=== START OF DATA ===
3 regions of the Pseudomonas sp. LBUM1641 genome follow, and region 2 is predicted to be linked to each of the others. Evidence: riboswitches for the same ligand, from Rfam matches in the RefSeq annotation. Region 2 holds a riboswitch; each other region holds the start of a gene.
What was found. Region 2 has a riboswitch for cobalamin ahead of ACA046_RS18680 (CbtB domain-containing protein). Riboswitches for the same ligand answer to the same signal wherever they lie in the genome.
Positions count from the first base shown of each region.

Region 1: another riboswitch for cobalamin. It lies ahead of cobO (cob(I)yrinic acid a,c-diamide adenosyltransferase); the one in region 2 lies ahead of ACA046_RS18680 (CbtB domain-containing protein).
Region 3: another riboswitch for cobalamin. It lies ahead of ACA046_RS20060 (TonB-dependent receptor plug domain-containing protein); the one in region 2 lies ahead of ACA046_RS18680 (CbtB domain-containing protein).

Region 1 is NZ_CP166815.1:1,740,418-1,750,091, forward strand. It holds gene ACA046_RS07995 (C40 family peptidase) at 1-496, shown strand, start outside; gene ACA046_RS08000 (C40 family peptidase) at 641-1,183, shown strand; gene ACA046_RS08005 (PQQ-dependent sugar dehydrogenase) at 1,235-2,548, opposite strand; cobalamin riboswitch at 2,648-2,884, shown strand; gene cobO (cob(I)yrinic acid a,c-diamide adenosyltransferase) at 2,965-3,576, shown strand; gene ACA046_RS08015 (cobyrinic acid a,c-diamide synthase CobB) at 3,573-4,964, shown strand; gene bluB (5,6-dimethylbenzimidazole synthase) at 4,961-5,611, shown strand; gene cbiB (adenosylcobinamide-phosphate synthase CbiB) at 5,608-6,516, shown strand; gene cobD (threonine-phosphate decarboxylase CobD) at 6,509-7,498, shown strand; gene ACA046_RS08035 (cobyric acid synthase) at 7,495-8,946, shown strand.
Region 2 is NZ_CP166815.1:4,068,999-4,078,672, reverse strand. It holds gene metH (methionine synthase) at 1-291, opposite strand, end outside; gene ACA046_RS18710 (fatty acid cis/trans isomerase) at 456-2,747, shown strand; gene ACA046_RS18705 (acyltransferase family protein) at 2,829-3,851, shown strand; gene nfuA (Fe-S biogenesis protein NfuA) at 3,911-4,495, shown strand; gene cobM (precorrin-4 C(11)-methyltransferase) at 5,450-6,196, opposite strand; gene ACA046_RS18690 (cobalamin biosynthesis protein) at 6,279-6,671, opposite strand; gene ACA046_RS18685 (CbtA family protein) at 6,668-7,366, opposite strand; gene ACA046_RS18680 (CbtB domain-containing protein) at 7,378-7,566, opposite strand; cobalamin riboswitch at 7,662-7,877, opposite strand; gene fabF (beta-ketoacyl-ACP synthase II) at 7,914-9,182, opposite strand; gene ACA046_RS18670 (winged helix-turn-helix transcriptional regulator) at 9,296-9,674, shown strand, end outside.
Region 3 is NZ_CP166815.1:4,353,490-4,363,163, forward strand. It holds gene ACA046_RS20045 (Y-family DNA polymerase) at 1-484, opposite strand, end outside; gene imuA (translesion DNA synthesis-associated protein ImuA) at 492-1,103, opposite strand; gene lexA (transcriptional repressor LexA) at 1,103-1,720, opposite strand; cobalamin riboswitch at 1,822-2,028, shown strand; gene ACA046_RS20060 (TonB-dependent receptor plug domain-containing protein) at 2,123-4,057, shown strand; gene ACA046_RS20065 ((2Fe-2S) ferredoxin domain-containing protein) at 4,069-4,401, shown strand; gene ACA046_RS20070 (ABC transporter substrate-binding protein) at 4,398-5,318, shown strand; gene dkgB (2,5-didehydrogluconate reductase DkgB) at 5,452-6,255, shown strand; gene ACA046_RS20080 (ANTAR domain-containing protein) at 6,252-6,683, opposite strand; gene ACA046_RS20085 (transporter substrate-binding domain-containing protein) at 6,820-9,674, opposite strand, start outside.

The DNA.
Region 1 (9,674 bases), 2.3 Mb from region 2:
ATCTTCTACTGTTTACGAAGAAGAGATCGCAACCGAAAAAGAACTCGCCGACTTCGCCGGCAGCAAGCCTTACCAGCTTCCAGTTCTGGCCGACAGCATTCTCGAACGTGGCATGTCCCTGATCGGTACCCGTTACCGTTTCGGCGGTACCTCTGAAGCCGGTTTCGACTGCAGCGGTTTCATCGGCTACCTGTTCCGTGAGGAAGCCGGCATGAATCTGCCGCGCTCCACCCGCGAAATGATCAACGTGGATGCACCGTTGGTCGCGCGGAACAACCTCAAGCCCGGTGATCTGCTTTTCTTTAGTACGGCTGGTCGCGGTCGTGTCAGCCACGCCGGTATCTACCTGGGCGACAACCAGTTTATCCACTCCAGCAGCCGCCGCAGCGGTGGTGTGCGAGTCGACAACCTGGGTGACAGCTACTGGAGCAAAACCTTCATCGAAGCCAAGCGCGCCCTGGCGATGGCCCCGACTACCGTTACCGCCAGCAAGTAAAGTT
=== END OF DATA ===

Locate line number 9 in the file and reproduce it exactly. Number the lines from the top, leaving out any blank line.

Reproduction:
The DNA.